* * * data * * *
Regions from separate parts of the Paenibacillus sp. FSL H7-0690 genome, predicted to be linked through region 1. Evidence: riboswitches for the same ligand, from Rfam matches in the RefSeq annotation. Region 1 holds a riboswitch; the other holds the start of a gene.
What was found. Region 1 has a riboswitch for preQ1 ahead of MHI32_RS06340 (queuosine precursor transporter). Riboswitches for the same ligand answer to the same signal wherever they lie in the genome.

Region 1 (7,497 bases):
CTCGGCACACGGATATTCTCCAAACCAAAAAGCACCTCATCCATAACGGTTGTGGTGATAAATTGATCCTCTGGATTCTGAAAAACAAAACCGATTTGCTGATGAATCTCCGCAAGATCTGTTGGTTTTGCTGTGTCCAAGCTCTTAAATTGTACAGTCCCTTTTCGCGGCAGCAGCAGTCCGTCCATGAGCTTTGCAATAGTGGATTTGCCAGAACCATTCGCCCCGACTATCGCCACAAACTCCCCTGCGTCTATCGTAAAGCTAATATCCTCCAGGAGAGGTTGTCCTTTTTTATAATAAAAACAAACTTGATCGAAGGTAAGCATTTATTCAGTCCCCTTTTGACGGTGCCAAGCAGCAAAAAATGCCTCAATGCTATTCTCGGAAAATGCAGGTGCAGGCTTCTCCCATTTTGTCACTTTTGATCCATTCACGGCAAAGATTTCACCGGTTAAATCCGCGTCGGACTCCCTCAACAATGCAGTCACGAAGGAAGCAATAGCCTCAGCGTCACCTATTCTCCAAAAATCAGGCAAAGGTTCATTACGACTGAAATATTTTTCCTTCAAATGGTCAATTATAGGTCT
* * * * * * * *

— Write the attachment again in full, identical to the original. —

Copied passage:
Regions from separate parts of the Paenibacillus sp. FSL H7-0690 genome, predicted to be linked through region 1. Evidence: riboswitches for the same ligand, from Rfam matches in the RefSeq annotation. Region 1 holds a riboswitch; the other holds the start of a gene.
What was found. Region 1 has a riboswitch for preQ1 ahead of MHI32_RS06340 (queuosine precursor transporter). Riboswitches for the same ligand answer to the same signal wherever they lie in the genome.

Region 1 (7,497 bases):
CTCGGCACACGGATATTCTCCAAACCAAAAAGCACCTCATCCATAACGGTTGTGGTGATAAATTGATCCTCTGGATTCTGAAAAACAAAACCGATTTGCTGATGAATCTCCGCAAGATCTGTTGGTTTTGCTGTGTCCAAGCTCTTAAATTGTACAGTCCCTTTTCGCGGCAGCAGCAGTCCGTCCATGAGCTTTGCAATAGTGGATTTGCCAGAACCATTCGCCCCGACTATCGCCACAAACTCCCCTGCGTCTATCGTAAAGCTAATATCCTCCAGGAGAGGTTGTCCTTTTTTATAATAAAAACAAACTTGATCGAAGGTAAGCATTTATTCAGTCCCCTTTTGACGGTGCCAAGCAGCAAAAAATGCCTCAATGCTATTCTCGGAAAATGCAGGTGCAGGCTTCTCCCATTTTGTCACTTTTGATCCATTCACGGCAAAGATTTCACCGGTTAAATCCGCGTCGGACTCCCTCAACAATGCAGTCACGAAGGAAGCAATAGCCTCAGCGTCACCTATTCTCCAAAAATCAGGCAAAGGTTCATTACGACTGAAATATTTTTCCTTCAAATGGTCAATTATAGGTCT